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The Alt-Right, White Nationalists, And White Supremacy

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In this Saturday, April 23, 2016 photo, members of the Ku Klux Klan participate in a "white pride" rally in Rome, Ga. Klan leaders say they feel that U.S. politics are going their way, as a nationalist, us-against-them mentality deepens across the nation. (AP Photo/John Bazemore)

In this Saturday, April 23, 2016 photo, members of the Ku Klux Klan participate in a “white pride” rally in Rome, Ga. Klan leaders say they feel that U.S. politics are going their way, as a nationalist, us-against-them mentality deepens across the nation. (AP Photo/John Bazemore)

During the election season, a phrase popped up that you might not have heard previously: “white nationalists.” And as Donald Trump chooses his Cabinet appointees, some--particularly Steve Bannon and Jeff Sessions--are being connected with the white nationalist movement.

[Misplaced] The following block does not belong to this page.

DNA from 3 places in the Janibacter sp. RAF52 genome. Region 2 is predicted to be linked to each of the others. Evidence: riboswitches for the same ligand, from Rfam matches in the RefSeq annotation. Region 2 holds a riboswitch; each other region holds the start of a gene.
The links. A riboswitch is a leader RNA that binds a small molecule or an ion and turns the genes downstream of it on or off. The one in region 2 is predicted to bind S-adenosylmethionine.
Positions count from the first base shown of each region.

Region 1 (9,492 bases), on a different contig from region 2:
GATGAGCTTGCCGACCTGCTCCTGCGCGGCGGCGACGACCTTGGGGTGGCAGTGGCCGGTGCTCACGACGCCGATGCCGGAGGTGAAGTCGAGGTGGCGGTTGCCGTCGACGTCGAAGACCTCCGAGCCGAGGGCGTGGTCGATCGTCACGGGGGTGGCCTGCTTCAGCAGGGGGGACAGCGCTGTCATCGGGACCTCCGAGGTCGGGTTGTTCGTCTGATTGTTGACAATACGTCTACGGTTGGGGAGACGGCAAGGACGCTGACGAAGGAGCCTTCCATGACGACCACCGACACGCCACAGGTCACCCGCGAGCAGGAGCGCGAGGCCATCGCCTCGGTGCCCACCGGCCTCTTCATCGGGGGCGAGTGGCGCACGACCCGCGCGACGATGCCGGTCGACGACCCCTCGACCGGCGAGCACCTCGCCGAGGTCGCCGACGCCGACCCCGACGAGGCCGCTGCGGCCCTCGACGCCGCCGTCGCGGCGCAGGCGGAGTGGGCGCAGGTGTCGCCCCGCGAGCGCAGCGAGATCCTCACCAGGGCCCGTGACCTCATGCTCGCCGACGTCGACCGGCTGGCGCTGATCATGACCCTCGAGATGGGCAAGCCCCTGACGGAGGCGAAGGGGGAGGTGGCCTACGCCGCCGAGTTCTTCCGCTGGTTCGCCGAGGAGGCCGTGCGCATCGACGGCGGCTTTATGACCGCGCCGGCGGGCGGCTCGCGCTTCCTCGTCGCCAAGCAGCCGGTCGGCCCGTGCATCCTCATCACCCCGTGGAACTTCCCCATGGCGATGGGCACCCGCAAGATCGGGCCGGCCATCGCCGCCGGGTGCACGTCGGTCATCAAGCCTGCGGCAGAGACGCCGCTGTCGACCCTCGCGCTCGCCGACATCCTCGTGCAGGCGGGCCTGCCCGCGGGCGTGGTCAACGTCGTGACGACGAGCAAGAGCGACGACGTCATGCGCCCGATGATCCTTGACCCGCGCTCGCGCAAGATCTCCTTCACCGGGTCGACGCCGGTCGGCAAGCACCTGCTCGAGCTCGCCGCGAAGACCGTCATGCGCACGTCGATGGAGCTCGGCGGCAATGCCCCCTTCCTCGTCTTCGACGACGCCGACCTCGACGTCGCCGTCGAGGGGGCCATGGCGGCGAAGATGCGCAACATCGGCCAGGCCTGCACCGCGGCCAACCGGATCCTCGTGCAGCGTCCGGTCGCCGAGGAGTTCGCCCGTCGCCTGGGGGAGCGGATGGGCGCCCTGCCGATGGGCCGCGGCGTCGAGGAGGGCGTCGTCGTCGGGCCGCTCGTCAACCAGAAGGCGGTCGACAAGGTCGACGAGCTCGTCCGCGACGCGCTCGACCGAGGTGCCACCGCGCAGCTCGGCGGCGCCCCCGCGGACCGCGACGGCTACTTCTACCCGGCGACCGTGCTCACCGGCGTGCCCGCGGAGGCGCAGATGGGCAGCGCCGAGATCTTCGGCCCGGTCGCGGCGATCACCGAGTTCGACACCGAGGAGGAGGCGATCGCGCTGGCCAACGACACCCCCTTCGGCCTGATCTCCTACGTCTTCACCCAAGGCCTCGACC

But what are white nationalists exactly? How is it different from white supremacy? Is it part of the alt-right? And why do they feel Trump’s victory gives their movement a jolt and a potential seat at the table? Morning Shift talks to Washington Post political reporter David Weigel to break down what are white nationalists and what they want from a Trump administration. 

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